Charles Nutter

O Thou to Whom, in Ancient Time

John Pierpont

1 O Thou to Whom, in ancient time,
The lyre of Hebrew bards was strung,
Whom kings adored in song sublime,
And prophets praised with glowing tongue;
2 Not now on Zion’s height alone
The favored worshiper may dwell,
Nor where, at sultry noon, Thy Son
Sat weary by the patriarch’s well.
3 From every place below the skies,
The grateful song, the fervent prayer,
The incense of the heart, may rise
To heaven, and find acceptance there.
4 O Thou to Whom, in ancient time,
The lyre of prophet bards was strung,
To Thee at last in every clime,
Shall temples rise and praise be sung.

Universal Worship” is the title which this hymn bears in the author’s Poems and Hymns, 1840. It was written for the opening of the Independent Congregational Church in Barton Square, Salem, Mass., December 7, 1824, and was printed at the close of the sermon preached by Rev. Henry Colman on that day. The sentiment of verses two and three seems to have been inspired by Christ’s conversation with the woman of Samaria at the well. (John 4:21-23.) Two stanzas are omitted.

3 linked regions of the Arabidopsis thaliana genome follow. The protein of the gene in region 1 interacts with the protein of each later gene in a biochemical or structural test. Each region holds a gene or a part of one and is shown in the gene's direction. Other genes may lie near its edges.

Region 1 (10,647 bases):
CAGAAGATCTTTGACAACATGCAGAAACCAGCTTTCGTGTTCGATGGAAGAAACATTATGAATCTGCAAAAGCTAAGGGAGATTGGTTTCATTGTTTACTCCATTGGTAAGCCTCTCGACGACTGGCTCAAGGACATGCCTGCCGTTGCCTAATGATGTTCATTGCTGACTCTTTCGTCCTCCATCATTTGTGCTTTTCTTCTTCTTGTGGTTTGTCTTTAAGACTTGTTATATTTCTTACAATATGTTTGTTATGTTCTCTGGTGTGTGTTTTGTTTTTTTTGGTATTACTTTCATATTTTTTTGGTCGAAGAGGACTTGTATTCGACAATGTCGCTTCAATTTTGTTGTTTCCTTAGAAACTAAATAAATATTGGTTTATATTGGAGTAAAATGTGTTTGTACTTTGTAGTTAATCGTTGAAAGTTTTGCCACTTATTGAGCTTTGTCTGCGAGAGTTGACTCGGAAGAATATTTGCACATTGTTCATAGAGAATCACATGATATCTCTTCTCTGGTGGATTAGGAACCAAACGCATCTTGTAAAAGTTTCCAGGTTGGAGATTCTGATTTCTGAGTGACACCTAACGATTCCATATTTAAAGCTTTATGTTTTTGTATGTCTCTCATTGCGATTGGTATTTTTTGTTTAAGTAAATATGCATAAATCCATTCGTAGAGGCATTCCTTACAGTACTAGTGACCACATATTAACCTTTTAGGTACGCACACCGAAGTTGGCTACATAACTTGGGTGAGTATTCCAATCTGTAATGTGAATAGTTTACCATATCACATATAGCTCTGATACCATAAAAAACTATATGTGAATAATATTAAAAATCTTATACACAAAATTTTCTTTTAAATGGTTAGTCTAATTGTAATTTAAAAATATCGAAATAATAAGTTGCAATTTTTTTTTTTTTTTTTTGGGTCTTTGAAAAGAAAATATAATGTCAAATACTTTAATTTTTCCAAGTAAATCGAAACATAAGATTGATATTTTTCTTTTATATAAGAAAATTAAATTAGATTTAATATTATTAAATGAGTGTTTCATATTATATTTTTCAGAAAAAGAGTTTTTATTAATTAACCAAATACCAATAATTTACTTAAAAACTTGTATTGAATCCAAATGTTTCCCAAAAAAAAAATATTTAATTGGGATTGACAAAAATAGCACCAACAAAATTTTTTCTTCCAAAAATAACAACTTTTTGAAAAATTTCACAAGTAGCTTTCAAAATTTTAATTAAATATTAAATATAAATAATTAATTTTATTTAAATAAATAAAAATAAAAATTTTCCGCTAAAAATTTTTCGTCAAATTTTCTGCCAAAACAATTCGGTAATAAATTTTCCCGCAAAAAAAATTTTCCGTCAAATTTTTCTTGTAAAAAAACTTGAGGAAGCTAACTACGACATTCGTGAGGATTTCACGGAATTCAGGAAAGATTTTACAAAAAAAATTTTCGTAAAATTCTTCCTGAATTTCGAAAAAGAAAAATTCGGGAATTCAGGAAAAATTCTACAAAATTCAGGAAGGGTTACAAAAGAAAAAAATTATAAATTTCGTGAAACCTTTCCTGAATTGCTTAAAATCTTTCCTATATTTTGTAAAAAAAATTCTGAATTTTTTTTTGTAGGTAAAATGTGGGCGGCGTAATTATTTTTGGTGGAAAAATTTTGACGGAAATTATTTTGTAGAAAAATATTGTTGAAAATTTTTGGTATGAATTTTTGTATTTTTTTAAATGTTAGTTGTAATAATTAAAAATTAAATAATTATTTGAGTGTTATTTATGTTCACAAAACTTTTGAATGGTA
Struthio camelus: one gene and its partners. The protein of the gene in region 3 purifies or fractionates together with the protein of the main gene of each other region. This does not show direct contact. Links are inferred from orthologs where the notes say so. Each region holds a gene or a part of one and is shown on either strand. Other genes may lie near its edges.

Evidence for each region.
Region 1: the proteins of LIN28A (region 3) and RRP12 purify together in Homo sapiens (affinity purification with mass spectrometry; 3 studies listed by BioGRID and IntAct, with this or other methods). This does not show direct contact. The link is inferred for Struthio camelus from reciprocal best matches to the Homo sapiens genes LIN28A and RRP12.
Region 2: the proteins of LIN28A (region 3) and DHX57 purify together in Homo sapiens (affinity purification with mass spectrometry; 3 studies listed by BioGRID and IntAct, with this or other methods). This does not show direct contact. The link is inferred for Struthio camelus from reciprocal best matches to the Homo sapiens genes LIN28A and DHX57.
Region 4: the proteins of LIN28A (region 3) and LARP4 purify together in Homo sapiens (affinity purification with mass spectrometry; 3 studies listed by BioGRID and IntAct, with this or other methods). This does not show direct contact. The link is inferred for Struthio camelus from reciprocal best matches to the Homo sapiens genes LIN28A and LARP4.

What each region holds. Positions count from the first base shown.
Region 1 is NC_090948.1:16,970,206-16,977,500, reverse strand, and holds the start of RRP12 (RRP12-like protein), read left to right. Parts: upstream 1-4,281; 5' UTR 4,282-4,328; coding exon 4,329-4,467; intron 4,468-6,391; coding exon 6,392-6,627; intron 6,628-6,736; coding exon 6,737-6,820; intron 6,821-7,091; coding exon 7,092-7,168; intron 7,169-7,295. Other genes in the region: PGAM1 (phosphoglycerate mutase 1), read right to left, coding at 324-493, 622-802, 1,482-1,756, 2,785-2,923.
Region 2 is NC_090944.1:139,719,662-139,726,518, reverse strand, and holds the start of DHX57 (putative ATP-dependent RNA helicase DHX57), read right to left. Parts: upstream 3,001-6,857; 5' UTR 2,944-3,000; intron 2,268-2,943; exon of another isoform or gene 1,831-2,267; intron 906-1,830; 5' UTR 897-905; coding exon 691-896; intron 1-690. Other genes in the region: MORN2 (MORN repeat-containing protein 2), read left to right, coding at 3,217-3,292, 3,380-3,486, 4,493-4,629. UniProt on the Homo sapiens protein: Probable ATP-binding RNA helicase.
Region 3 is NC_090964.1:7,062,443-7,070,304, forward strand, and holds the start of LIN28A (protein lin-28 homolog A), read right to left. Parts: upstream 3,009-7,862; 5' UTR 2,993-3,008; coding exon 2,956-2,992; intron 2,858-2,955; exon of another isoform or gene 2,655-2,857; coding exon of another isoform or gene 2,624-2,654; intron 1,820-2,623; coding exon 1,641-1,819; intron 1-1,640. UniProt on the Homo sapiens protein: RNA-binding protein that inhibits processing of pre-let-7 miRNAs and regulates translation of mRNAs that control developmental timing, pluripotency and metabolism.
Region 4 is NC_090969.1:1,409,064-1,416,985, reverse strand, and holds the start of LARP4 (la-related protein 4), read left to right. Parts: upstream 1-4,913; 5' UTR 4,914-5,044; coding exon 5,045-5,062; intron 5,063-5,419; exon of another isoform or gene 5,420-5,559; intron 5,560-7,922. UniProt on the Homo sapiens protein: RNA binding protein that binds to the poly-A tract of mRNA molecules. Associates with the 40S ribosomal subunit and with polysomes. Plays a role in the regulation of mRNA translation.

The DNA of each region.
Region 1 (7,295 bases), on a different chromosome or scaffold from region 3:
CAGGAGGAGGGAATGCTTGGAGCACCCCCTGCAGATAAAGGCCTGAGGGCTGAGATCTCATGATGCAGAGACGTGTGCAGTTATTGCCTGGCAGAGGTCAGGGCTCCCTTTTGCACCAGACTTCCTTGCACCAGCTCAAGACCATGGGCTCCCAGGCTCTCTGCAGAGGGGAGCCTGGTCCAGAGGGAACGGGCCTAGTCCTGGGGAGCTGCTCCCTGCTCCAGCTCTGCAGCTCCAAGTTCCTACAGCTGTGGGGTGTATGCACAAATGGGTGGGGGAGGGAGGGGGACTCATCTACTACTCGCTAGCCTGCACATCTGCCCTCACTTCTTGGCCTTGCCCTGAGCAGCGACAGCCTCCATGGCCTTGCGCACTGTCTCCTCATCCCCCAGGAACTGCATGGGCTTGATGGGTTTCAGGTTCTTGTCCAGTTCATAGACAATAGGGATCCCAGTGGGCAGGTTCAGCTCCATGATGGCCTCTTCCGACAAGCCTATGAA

John Pierpont, a Unitarian preacher, was born in Litchfield, Conn., April 6, 1785; graduated at Yale College in 1804. After spending some years as a teacher, lawyer, and merchant, he became a minister when about thirty-three years old, and in 1819 was installed as pastor of the Hollis Street Unitarian Church, in Boston, where he remained twenty-one years. His strong anti-slavery and temperance utterances brought him under fire. From 1845 to 1849 he was pastor of the Unitarian Church at Troy, N. Y., and from 1849 to 1859, of the Unitarian Church at Medford, Mass. He was for a while a chaplain in the army during the Civil War, but was later in the government employ at Washington. He died August 27, 1866. His Poems and Hymns was published in 1840; second edition, 1854. About twenty of his hymns are found in Church hymnals.